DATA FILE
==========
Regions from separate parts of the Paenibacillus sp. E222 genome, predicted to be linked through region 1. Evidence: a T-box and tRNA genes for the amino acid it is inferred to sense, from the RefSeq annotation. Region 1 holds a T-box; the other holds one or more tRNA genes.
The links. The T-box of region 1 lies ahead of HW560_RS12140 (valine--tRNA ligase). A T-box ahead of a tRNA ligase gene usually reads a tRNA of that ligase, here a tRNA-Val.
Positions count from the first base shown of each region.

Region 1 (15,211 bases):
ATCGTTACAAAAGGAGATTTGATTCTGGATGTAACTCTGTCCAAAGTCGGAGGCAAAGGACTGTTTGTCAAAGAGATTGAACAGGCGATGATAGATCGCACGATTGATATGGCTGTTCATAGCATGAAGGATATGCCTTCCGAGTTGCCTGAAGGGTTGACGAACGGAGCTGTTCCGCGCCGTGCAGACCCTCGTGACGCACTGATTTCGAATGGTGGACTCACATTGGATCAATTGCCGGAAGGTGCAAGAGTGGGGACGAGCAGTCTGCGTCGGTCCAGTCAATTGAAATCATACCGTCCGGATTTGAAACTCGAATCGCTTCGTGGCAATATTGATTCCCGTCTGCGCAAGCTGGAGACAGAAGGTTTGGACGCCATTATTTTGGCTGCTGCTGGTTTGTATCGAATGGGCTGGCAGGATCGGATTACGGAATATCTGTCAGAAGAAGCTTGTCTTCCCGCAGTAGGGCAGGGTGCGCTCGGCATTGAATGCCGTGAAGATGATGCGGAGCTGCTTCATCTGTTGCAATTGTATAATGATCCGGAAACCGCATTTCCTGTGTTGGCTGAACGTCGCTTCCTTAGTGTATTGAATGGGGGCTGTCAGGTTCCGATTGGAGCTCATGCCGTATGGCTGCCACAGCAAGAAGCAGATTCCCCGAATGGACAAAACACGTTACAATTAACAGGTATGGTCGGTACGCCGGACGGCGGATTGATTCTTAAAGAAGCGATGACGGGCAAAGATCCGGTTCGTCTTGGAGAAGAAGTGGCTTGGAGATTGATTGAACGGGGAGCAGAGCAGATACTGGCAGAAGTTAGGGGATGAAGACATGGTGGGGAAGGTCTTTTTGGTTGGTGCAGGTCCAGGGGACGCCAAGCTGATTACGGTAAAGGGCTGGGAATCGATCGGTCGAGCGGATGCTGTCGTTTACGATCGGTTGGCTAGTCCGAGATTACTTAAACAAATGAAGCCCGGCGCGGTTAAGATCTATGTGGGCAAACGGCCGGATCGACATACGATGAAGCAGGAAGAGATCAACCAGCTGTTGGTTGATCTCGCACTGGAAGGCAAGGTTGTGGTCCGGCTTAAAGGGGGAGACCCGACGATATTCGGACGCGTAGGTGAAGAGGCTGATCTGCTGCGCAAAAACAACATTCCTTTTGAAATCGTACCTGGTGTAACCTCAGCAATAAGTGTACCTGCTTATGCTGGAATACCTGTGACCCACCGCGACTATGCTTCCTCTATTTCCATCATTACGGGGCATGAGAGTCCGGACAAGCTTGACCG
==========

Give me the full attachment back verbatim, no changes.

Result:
Regions from separate parts of the Paenibacillus sp. E222 genome, predicted to be linked through region 1. Evidence: a T-box and tRNA genes for the amino acid it is inferred to sense, from the RefSeq annotation. Region 1 holds a T-box; the other holds one or more tRNA genes.
The links. The T-box of region 1 lies ahead of HW560_RS12140 (valine--tRNA ligase). A T-box ahead of a tRNA ligase gene usually reads a tRNA of that ligase, here a tRNA-Val.
Positions count from the first base shown of each region.

Region 1 (15,211 bases):
ATCGTTACAAAAGGAGATTTGATTCTGGATGTAACTCTGTCCAAAGTCGGAGGCAAAGGACTGTTTGTCAAAGAGATTGAACAGGCGATGATAGATCGCACGATTGATATGGCTGTTCATAGCATGAAGGATATGCCTTCCGAGTTGCCTGAAGGGTTGACGAACGGAGCTGTTCCGCGCCGTGCAGACCCTCGTGACGCACTGATTTCGAATGGTGGACTCACATTGGATCAATTGCCGGAAGGTGCAAGAGTGGGGACGAGCAGTCTGCGTCGGTCCAGTCAATTGAAATCATACCGTCCGGATTTGAAACTCGAATCGCTTCGTGGCAATATTGATTCCCGTCTGCGCAAGCTGGAGACAGAAGGTTTGGACGCCATTATTTTGGCTGCTGCTGGTTTGTATCGAATGGGCTGGCAGGATCGGATTACGGAATATCTGTCAGAAGAAGCTTGTCTTCCCGCAGTAGGGCAGGGTGCGCTCGGCATTGAATGCCGTGAAGATGATGCGGAGCTGCTTCATCTGTTGCAATTGTATAATGATCCGGAAACCGCATTTCCTGTGTTGGCTGAACGTCGCTTCCTTAGTGTATTGAATGGGGGCTGTCAGGTTCCGATTGGAGCTCATGCCGTATGGCTGCCACAGCAAGAAGCAGATTCCCCGAATGGACAAAACACGTTACAATTAACAGGTATGGTCGGTACGCCGGACGGCGGATTGATTCTTAAAGAAGCGATGACGGGCAAAGATCCGGTTCGTCTTGGAGAAGAAGTGGCTTGGAGATTGATTGAACGGGGAGCAGAGCAGATACTGGCAGAAGTTAGGGGATGAAGACATGGTGGGGAAGGTCTTTTTGGTTGGTGCAGGTCCAGGGGACGCCAAGCTGATTACGGTAAAGGGCTGGGAATCGATCGGTCGAGCGGATGCTGTCGTTTACGATCGGTTGGCTAGTCCGAGATTACTTAAACAAATGAAGCCCGGCGCGGTTAAGATCTATGTGGGCAAACGGCCGGATCGACATACGATGAAGCAGGAAGAGATCAACCAGCTGTTGGTTGATCTCGCACTGGAAGGCAAGGTTGTGGTCCGGCTTAAAGGGGGAGACCCGACGATATTCGGACGCGTAGGTGAAGAGGCTGATCTGCTGCGCAAAAACAACATTCCTTTTGAAATCGTACCTGGTGTAACCTCAGCAATAAGTGTACCTGCTTATGCTGGAATACCTGTGACCCACCGCGACTATGCTTCCTCTATTTCCATCATTACGGGGCATGAGAGTCCGGACAAGCTTGACCG